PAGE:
Cane begonias, such as the angel wing begonia, are a fibrous-rooted wax begonia. Unlike the tuberous versions often grown inside, most cane varieties are grown as houseplants, because they don't go completely dormant in winter. Begonias have abundant blooms and rich green foliage that makes them attractive most any time of year. While the foliage on its own adds interest to pots, the blooms are there main attraction. In order to encourage cane begonia flowering, proper care and maintenance are needed throughout the year.
Plant cane begonias in a light potting mix. Create your own soil-less mix by combining one part peat moss, one part vermiculite and one part sterilized compost.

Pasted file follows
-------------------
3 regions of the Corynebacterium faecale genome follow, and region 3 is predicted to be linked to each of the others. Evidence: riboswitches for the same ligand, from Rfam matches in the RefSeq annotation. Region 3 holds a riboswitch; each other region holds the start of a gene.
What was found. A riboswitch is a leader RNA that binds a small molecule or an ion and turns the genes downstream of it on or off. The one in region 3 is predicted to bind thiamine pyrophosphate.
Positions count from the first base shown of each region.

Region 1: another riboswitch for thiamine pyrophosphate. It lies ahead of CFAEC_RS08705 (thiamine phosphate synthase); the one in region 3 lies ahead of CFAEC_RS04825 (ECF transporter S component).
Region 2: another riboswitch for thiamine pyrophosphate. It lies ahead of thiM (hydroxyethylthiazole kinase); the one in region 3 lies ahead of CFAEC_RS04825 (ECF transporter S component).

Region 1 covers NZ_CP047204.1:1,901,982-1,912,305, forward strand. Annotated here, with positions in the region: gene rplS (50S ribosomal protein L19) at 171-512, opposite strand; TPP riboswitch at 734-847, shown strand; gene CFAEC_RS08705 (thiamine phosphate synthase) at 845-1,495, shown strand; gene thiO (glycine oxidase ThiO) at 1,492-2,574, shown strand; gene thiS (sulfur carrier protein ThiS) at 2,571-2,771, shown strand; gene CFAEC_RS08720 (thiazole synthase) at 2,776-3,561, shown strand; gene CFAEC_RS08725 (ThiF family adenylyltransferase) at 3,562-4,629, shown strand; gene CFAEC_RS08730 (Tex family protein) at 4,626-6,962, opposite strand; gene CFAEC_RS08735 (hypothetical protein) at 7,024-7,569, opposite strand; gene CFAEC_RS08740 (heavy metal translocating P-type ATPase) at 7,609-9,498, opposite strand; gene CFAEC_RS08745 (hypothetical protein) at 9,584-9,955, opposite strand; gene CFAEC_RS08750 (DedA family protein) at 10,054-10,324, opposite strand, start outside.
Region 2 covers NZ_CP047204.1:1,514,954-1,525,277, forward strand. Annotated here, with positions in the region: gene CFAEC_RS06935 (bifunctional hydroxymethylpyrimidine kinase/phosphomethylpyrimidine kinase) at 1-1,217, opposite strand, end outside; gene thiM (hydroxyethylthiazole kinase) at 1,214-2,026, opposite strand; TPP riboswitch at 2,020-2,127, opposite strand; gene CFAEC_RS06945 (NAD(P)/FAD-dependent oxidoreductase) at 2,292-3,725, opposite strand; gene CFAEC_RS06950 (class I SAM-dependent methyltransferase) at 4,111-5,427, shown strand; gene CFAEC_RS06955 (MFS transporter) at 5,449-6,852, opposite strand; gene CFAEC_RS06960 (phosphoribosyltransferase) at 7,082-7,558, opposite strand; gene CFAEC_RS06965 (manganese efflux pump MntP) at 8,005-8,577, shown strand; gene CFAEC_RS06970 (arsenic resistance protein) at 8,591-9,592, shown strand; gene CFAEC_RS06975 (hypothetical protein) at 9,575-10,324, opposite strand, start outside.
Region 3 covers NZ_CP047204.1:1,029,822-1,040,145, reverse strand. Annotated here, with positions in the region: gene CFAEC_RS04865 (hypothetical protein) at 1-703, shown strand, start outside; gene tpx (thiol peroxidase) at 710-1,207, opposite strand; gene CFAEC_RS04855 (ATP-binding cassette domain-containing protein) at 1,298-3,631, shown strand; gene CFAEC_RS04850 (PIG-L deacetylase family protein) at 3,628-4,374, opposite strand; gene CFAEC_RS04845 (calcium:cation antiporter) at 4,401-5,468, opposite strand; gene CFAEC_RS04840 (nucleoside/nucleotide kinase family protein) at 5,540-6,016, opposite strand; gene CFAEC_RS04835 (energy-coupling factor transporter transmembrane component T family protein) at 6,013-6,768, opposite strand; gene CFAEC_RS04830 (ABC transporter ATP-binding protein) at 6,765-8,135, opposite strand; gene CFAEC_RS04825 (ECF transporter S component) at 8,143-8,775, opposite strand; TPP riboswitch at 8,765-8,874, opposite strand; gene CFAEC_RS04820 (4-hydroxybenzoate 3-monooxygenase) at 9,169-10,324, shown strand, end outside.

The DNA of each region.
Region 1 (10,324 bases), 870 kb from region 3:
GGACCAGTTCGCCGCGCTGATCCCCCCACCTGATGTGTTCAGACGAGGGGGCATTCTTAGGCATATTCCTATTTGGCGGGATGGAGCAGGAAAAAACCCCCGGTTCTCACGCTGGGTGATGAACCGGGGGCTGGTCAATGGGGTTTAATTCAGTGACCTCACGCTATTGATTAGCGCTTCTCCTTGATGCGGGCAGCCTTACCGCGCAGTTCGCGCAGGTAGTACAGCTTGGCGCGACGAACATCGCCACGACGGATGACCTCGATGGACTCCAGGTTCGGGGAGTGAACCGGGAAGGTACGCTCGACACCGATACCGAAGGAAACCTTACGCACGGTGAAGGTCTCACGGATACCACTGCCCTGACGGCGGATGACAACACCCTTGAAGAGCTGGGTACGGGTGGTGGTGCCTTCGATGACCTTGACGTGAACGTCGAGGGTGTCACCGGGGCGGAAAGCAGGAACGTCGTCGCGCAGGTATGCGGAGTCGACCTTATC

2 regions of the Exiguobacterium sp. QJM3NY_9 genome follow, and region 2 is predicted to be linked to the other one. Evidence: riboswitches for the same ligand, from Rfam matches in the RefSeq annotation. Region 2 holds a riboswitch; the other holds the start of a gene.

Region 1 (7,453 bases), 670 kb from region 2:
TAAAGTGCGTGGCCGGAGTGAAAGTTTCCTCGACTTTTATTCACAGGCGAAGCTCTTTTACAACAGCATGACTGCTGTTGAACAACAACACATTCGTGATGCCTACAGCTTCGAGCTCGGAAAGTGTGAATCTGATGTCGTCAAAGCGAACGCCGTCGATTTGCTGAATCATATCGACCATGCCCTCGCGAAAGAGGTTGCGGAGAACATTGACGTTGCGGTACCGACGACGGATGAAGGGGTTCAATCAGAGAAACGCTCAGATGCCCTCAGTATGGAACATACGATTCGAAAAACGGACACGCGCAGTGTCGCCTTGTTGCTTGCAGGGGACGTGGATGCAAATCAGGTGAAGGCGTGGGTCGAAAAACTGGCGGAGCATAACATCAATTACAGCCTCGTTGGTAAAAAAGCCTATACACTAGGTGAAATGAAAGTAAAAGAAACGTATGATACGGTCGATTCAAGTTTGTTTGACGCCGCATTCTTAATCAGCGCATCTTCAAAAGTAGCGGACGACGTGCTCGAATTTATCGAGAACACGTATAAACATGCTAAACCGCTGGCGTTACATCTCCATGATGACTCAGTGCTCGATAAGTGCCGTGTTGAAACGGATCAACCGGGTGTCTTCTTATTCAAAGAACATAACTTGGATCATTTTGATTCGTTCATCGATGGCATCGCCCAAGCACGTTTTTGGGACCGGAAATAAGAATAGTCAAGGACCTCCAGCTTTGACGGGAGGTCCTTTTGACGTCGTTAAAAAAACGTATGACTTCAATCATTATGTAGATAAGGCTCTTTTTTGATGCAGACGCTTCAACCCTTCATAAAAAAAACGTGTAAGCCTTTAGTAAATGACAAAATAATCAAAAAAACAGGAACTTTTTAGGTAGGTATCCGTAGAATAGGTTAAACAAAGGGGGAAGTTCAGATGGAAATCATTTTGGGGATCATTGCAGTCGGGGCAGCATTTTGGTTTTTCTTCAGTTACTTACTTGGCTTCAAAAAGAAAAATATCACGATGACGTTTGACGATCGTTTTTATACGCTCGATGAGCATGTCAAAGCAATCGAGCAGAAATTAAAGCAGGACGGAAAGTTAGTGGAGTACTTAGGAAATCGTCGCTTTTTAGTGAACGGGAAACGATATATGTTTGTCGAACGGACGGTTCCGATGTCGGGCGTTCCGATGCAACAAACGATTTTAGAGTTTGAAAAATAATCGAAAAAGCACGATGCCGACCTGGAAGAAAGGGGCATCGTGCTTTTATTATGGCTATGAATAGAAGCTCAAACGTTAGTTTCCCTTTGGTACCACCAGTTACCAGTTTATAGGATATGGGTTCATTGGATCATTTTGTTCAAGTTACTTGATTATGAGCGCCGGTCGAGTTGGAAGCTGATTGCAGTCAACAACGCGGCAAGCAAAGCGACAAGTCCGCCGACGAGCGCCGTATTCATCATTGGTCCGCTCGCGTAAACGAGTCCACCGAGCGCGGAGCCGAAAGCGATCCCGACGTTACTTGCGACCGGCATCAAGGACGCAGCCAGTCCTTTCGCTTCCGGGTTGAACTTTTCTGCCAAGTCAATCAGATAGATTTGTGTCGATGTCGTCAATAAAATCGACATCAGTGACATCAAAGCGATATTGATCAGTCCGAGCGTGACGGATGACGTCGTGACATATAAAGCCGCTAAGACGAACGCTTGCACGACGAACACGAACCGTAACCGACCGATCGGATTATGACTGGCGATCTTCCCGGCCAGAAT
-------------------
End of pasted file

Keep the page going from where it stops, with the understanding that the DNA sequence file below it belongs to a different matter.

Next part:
Place begonias in indirect, bright light throughout the spring and summer. Use a shaded window. In fall and winter, move the begonia to a south or east facing window to provide more direct sunlight.
Keep temperatures between 65 and 70 degrees F during the day, and five degrees lower at nigh,t during the blooming period. Too much heat or cold will cause the blossoms to drop or inhibit bud formation.
Allow the soil surface to dry slightly between watering. Too much water inhibits blooming, as begonias cannot tolerate excessively wet soils.
Fill the drip tray with small pebbles. Fill with water just to the top of the pebbles. Set the begonia pot on top. This provides humidity to the plant--a necessity for blooming.
Use a flowering houseplant fertilizer every two weeks or according to label instructions. Alternately, use a slow release fertilizer formulated for flowering plants every two months.